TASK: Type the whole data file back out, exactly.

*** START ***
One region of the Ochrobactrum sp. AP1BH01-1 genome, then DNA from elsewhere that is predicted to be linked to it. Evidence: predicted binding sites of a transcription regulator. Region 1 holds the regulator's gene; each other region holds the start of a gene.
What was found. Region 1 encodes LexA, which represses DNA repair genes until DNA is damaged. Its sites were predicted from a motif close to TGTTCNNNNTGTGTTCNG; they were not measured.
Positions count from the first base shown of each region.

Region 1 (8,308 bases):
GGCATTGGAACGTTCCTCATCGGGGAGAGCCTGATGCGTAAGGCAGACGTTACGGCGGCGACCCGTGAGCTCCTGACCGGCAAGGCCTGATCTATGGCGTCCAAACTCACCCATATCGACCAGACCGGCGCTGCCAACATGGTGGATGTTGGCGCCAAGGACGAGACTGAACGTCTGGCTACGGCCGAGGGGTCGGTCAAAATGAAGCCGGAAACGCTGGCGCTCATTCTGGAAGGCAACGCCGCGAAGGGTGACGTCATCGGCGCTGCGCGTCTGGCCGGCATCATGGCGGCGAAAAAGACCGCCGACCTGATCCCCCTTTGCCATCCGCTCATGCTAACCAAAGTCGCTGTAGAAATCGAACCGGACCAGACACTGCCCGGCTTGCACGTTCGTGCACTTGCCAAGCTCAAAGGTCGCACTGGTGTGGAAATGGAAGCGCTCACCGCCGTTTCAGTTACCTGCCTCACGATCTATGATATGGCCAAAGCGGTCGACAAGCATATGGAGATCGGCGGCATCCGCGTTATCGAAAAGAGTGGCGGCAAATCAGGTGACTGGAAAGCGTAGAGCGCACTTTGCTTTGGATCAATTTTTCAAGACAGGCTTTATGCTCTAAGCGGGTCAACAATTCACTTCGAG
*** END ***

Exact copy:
One region of the Ochrobactrum sp. AP1BH01-1 genome, then DNA from elsewhere that is predicted to be linked to it. Evidence: predicted binding sites of a transcription regulator. Region 1 holds the regulator's gene; each other region holds the start of a gene.
What was found. Region 1 encodes LexA, which represses DNA repair genes until DNA is damaged. Its sites were predicted from a motif close to TGTTCNNNNTGTGTTCNG; they were not measured.
Positions count from the first base shown of each region.

Region 1 (8,308 bases):
GGCATTGGAACGTTCCTCATCGGGGAGAGCCTGATGCGTAAGGCAGACGTTACGGCGGCGACCCGTGAGCTCCTGACCGGCAAGGCCTGATCTATGGCGTCCAAACTCACCCATATCGACCAGACCGGCGCTGCCAACATGGTGGATGTTGGCGCCAAGGACGAGACTGAACGTCTGGCTACGGCCGAGGGGTCGGTCAAAATGAAGCCGGAAACGCTGGCGCTCATTCTGGAAGGCAACGCCGCGAAGGGTGACGTCATCGGCGCTGCGCGTCTGGCCGGCATCATGGCGGCGAAAAAGACCGCCGACCTGATCCCCCTTTGCCATCCGCTCATGCTAACCAAAGTCGCTGTAGAAATCGAACCGGACCAGACACTGCCCGGCTTGCACGTTCGTGCACTTGCCAAGCTCAAAGGTCGCACTGGTGTGGAAATGGAAGCGCTCACCGCCGTTTCAGTTACCTGCCTCACGATCTATGATATGGCCAAAGCGGTCGACAAGCATATGGAGATCGGCGGCATCCGCGTTATCGAAAAGAGTGGCGGCAAATCAGGTGACTGGAAAGCGTAGAGCGCACTTTGCTTTGGATCAATTTTTCAAGACAGGCTTTATGCTCTAAGCGGGTCAACAATTCACTTCGAG